• The drops in pressure occur because of diastole.
  • The term used to refer to the number of fluctuations per minute is heart rate.
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Blood pressure

Explain what causes the overall change in pressure as blood flows from the aorta to the arteries and from the arteries to the capillaries.

  • Pressure decreases because the blood flows into a larger number of vessels.
  • The total cross-sectional area of the capillaries > t.c-s.a of arteries > t.c-s.a of aorta.
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Pressure in the capillaries

Explain why it is important that the pressure changes as blood flows from the aorta to the capillaries.

  • The capillary wall is only one cell thick.
  • It is important that pressure is low in the capillaries because high pressure would burst or damage the capillary walls.
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Plant cell turgidity

A student placed a small sample of blood onto a microscope slide and added a drop of distiller water. When viewed at a high power, the student observed that the red blood cells had burst. In a similar procedure using plant epidermis, the student observed that the plant cells did not burst. Explain these observations.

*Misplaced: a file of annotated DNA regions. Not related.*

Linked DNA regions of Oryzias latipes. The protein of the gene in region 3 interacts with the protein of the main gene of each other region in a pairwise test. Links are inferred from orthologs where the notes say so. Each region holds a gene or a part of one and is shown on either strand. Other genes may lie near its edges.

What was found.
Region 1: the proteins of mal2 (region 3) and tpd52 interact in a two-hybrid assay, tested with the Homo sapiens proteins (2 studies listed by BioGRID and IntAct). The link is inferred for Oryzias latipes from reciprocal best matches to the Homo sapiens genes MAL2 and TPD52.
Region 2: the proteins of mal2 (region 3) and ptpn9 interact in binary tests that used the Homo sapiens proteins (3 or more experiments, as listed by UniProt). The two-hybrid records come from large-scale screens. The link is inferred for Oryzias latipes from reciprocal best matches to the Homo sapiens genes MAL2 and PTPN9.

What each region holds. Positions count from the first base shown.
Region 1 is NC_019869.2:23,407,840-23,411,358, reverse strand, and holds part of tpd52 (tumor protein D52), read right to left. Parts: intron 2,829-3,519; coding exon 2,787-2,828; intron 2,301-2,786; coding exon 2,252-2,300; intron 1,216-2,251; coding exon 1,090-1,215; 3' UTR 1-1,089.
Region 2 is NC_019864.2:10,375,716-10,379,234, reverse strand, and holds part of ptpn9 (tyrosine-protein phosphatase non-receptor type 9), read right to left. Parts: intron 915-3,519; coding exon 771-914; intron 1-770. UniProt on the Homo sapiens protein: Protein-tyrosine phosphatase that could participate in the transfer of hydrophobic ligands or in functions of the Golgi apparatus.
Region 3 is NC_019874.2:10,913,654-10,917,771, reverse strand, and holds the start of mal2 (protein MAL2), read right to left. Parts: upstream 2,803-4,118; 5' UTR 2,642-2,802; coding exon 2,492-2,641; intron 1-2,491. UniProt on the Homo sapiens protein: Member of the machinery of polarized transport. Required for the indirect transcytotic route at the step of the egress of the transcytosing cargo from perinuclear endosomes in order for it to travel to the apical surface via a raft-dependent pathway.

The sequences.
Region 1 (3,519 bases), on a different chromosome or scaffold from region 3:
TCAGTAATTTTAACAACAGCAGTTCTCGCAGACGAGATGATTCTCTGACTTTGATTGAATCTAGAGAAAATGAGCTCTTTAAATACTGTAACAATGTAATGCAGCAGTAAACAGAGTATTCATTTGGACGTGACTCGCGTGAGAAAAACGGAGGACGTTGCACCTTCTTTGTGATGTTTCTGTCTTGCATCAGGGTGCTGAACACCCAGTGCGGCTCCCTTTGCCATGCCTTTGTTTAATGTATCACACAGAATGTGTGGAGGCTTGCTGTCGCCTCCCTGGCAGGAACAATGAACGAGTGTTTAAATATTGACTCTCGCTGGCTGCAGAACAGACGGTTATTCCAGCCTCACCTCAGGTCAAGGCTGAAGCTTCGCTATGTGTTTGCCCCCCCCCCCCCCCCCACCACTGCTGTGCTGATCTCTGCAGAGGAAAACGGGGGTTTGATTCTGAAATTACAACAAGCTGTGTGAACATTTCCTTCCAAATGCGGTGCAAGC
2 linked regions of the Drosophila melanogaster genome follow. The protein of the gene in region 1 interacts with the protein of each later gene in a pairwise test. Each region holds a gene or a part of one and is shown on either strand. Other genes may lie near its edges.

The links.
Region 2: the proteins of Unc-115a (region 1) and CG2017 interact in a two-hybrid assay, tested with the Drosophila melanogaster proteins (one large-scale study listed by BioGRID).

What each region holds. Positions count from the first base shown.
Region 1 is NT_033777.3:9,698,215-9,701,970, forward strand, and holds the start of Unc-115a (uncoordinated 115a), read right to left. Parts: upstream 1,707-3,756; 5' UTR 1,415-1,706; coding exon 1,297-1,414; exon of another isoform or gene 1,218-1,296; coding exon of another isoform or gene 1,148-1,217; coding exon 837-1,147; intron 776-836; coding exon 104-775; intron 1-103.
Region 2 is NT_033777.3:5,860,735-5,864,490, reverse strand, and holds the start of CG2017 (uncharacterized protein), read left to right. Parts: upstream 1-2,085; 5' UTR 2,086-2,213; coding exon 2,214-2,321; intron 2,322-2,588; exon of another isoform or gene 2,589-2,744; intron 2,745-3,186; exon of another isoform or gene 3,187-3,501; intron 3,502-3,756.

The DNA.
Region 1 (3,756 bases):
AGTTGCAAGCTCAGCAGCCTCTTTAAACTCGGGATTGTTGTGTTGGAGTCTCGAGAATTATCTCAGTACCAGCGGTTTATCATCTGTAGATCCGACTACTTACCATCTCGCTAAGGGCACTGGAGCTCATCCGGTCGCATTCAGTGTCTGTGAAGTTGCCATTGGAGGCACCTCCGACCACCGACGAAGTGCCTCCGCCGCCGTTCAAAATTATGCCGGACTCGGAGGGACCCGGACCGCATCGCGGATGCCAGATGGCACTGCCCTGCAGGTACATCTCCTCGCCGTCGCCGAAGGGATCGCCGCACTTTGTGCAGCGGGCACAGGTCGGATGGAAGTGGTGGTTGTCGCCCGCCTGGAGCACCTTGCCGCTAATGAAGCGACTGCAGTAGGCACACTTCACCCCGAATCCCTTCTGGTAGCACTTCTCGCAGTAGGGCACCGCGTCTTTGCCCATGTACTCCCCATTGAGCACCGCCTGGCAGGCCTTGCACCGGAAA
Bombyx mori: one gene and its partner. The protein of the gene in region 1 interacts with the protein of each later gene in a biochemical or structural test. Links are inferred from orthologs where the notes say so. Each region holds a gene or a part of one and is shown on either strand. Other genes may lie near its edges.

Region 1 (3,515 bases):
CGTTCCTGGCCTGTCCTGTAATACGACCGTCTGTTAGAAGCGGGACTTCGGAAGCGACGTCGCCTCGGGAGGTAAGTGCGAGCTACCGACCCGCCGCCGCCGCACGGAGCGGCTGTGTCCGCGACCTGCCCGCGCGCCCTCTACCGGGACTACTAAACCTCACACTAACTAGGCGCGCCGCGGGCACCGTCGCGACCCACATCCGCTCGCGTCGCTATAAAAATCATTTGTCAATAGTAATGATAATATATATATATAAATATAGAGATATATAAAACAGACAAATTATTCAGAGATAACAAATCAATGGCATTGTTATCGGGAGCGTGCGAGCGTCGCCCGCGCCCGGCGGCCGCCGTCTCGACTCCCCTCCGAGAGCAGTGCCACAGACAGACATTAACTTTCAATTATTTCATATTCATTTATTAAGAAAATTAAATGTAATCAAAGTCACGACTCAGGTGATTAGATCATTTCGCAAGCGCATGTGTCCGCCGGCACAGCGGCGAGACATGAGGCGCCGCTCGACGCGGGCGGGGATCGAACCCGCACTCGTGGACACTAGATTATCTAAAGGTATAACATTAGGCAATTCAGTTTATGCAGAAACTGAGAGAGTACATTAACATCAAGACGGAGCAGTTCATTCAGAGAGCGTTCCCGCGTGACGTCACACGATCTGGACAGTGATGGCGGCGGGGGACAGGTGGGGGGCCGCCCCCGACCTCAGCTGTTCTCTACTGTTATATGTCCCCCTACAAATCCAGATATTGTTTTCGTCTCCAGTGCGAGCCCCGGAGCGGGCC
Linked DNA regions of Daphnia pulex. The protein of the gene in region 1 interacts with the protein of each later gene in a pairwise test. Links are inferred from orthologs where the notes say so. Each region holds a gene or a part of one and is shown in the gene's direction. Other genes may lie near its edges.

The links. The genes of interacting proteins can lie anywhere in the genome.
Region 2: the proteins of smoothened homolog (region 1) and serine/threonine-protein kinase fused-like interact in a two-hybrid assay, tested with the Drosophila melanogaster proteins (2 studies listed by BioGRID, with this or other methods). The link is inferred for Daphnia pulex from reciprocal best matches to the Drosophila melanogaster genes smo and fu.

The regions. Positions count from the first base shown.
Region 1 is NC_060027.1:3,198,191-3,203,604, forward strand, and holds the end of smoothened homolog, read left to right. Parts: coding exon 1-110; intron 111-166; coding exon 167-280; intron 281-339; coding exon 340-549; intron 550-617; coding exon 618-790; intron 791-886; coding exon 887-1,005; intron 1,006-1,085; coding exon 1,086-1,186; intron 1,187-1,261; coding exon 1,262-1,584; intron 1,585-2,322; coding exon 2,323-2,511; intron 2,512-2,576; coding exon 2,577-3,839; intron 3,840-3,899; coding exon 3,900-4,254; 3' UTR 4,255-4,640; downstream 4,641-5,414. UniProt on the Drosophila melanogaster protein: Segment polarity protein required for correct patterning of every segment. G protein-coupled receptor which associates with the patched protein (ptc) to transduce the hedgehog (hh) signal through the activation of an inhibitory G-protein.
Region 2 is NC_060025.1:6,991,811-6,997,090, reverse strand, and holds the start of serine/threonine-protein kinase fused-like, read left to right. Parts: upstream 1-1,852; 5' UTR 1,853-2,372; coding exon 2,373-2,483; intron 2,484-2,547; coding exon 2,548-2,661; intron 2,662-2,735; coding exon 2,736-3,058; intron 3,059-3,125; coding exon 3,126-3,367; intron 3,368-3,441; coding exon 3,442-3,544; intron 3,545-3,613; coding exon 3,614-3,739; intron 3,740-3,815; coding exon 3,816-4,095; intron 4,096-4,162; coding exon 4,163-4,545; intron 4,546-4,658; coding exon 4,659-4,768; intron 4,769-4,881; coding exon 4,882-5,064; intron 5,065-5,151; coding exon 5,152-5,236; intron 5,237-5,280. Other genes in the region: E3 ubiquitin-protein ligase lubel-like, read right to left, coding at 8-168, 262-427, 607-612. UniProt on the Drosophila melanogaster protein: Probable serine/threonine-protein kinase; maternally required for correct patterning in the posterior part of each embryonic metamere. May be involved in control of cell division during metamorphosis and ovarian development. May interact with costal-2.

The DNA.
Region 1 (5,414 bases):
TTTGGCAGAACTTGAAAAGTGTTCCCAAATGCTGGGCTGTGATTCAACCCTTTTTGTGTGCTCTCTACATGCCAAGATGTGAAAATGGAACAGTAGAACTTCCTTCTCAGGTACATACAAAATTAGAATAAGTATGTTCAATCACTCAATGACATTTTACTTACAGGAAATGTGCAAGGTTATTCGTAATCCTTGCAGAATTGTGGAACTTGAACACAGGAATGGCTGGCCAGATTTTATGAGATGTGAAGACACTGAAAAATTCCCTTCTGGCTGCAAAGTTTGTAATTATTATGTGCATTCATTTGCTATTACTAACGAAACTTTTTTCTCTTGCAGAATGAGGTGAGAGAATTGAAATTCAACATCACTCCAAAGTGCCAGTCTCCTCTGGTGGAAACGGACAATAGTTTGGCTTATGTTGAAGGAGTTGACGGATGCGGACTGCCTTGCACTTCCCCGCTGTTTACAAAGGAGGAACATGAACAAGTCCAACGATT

• Cell cytoplasm has a lower water potential than distilled water.
  • Water moves down a water potential gradient.
  • It entered the cells by osmosis.
  • The plasma membrane of animal cells/the red blood cell is weak and burst (haemolysed) under pressure when enough water moved into it.
  • Plant cells have a strong cell wall that provides support and can withstand pressure.
  • The plant cell would have become turgid, which decreases water uptake.
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Describe the function of glycoproteins in the cell surface membrane.

  • Glycoproteins act as antigens in antigen presenting cells. They 'present' the antigens of foreign/invading pathogens to allow recognition by other cells.
  • They act as receptor sites where hormones and other medicinal drugs can bind, because they are shaped complementary to the specific hormone molecule they can recieve.
  • Glycoproteins allow recognition of 'self' cells.
  • They are used in cell adhesion to bind the cells of a tissue together.